Antiquated Regulations Leave Taxis in the Dust

The Mercatus Center recently released a report on one of the most regulated businesses in the United States: taxi companies.

Looking at the comparatively open taxi industry in Washington, DC, the study still unveils a host of obstacles that new entrants must bob and weave.

As authors Michael Farren, Christopher Koopman, and Matthew Mitchell write, “For a single driver hoping to start his own taxi service, this process can be daunting. In the aggregate, the number of regulatory procedures that we identify (33) and their associated costs—up to $2,643 to drive a single car as a taxi—represent formidable barriers to entry.”

Remarkably, the report finds that opening and operating a taxi company in DC involves more procedures than starting a small business in China, Venezuela, Mozambique, or Bolivia, countries with unfriendly and difficult business environments.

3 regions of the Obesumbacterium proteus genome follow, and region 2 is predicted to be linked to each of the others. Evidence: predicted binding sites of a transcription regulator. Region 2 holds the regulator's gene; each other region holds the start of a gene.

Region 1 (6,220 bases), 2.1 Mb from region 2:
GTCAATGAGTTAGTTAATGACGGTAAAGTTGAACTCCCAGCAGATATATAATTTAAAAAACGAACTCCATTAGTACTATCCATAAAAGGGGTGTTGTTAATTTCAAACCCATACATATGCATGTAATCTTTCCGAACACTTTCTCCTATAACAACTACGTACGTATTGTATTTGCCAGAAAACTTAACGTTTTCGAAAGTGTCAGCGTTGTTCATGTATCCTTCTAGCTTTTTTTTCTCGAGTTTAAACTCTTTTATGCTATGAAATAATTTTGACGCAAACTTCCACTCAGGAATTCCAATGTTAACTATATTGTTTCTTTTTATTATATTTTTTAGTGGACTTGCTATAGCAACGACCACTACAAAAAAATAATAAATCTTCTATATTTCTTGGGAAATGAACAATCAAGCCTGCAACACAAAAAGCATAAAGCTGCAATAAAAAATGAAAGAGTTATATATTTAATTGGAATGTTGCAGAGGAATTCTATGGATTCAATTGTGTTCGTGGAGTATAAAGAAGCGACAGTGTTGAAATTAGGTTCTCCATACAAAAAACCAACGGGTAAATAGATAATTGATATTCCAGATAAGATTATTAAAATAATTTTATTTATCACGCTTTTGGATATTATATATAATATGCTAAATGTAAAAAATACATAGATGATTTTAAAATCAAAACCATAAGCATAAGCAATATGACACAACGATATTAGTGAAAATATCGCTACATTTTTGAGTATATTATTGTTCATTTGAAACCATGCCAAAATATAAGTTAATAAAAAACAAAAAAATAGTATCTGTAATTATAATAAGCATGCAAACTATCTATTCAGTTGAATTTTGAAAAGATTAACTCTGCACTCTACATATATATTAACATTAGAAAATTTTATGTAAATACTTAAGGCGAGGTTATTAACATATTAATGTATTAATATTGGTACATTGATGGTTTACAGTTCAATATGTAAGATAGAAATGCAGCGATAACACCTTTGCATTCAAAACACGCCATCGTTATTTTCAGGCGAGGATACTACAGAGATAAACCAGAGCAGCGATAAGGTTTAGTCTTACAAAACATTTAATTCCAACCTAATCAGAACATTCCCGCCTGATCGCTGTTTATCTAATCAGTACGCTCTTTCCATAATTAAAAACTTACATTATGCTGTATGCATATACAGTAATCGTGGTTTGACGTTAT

Thus, the success of new ride-hailing platforms, which oftentimes  offer higher quality and cheaper services, should come as no surprise.

The researchers conclude that current regulations “have shielded incumbent firms from competition and deprived customers of the benefits of price competition and quality improvement.”

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